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Governor’s Address: A Comprehensive Plan to Fight the Drug Crisis Starts with Critical Thinking

As a business consultant, I used my skills and expertise to help deliver an outcome, develop a solution or mitigate a risk.

Dear Maine Taxpayer,

I look at governing the same way as improving a business. As an Administration, we first identify the problem, then we seek solutions to improve the situation.

Today, Maine is facing a huge drug problem. It is killing our children, ripping families apart and jeopardizing the safety within our communities.

Nearly 1,000 babies each year in Maine are born addicted to heroin and other opiates. Last year, more than 200 people in Maine died from overdoses, and our jails are overcrowded.

This is not just a problem. It is a crisis, and my Administration is taking action. Since announcing the Drug Summit, we have received overwhelming response.

As Commander and Chief and Governor of the State of Maine I will use all resources possible to ensure the public health and safety of Mainers. This includes enabling members of the Maine Army National Guard to help assist the Maine Drug Enforcement Agency in its counter-drug efforts.

We must have a comprehensive plan created by critical thinkers. We must provide solutions on how to disrupt the drug supply and hunt down the traffickers. We must also provide strategies about how to address addiction and improve recovery rates for those struggling to get off drugs.

We scheduled Drug Summit is on August 26. It will include top officials from local, state and federal law enforcement agencies, as well as judicial officials, including the U.S Marshal, Federal DEA officers, the Chief Justice and Attorney General. The Commissioner of Public Safety will moderate this session and help determine how we can best manage this drug-trafficking crisis from a law enforcement and judicial perspective.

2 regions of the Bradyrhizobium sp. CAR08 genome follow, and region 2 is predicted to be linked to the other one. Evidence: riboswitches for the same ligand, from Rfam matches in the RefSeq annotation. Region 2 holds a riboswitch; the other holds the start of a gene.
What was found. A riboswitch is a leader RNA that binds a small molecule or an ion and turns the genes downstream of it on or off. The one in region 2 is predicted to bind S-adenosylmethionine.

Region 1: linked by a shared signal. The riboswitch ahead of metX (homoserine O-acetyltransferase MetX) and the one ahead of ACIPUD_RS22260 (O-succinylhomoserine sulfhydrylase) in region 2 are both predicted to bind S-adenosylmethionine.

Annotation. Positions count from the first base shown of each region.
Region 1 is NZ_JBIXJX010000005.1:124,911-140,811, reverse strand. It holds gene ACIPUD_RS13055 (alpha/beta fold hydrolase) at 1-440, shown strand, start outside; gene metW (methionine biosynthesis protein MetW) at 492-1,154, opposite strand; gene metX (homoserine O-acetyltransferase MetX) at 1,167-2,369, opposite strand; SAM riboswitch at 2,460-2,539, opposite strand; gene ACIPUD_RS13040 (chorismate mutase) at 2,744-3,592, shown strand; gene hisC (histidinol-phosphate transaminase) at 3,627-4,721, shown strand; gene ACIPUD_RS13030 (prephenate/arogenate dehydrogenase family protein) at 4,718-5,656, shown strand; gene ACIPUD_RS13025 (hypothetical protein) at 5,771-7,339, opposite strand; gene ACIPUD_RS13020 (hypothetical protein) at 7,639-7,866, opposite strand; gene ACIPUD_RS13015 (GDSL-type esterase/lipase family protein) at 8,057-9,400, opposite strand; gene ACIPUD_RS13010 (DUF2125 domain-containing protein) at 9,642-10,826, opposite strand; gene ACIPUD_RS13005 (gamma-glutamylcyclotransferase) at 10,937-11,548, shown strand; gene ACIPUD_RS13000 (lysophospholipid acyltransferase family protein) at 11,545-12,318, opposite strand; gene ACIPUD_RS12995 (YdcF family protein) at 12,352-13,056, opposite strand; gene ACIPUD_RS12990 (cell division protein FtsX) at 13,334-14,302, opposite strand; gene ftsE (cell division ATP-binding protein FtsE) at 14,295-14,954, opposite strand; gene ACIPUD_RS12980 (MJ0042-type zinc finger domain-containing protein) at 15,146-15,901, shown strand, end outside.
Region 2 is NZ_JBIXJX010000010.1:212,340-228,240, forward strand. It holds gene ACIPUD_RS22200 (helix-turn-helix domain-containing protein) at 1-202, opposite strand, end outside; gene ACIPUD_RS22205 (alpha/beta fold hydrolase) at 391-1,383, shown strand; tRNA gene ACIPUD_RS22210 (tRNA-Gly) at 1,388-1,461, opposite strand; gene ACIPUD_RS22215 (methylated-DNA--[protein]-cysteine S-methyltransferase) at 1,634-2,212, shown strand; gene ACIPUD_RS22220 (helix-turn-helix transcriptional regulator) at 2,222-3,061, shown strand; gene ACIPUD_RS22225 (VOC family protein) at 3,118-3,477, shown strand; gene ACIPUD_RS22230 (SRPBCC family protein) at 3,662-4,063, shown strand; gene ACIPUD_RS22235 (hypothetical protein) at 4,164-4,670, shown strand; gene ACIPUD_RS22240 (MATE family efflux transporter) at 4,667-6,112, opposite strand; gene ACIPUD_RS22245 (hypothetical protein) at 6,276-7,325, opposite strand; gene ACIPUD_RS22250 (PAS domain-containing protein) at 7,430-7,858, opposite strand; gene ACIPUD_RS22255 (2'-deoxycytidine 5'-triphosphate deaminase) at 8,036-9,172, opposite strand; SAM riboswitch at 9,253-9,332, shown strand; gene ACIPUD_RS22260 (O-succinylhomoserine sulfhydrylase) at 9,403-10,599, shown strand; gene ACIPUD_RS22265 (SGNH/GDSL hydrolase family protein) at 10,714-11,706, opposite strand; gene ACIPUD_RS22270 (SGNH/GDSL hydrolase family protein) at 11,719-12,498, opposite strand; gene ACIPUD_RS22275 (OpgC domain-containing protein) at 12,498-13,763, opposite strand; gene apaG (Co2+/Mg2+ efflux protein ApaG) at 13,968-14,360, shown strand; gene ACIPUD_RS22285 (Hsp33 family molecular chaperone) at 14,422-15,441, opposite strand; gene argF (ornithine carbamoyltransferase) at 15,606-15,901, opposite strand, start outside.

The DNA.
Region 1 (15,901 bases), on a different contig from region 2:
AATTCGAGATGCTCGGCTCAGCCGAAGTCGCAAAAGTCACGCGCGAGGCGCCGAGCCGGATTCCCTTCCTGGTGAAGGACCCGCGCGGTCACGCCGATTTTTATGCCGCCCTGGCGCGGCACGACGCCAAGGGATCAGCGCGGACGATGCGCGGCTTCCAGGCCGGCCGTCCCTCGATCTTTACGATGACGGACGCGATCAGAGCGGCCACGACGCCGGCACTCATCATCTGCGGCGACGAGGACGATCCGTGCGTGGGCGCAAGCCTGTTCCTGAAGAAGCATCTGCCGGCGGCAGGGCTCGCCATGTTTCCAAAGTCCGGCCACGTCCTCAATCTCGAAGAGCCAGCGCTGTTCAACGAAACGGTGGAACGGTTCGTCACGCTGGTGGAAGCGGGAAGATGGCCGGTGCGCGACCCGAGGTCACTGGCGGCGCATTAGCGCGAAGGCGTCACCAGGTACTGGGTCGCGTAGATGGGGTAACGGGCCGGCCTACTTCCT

These drugs do not magically appear on our streets; they are being brought in every day by outside drug gangs. Drug traffickers from places like the Philadelphia, the Bronx and Boston are making big money at our expense and they are killing Mainers as they do it.

These drug dealers don’t care who buys their heroin. But we do. They are our family members, our loved ones, friends and neighbors.

Recently, a lawyer blamed me for of his ex-wife’s overdose. Too often we see the devastating effects of addiction and how it takes over people’s lives, including this one. But we are all to blame if the State and its dedicated employees ignore those trafficking and addicting our citizens every day.

There are treatment programs for the uninsured. In fact, there is no funding shortfall for substance abuse treatment. In fact, my Administration has increased funding over the past five years.

While we’ve increased funding for addiction programs we ignore the people who are getting Mainers addicted. If we truly want to save lives, we must cut off the supply.

It’s easy to point the finger at someone and say they are to blame, but it’s much more difficult to work on a solution. We all have a choice. You either have to be part of the solution, or you’re going to be part of the problem.

I am bringing critical thinkers to the table to provide solutions to a complex problem. We will get the job done.

Thank You,

Paul R. LePage



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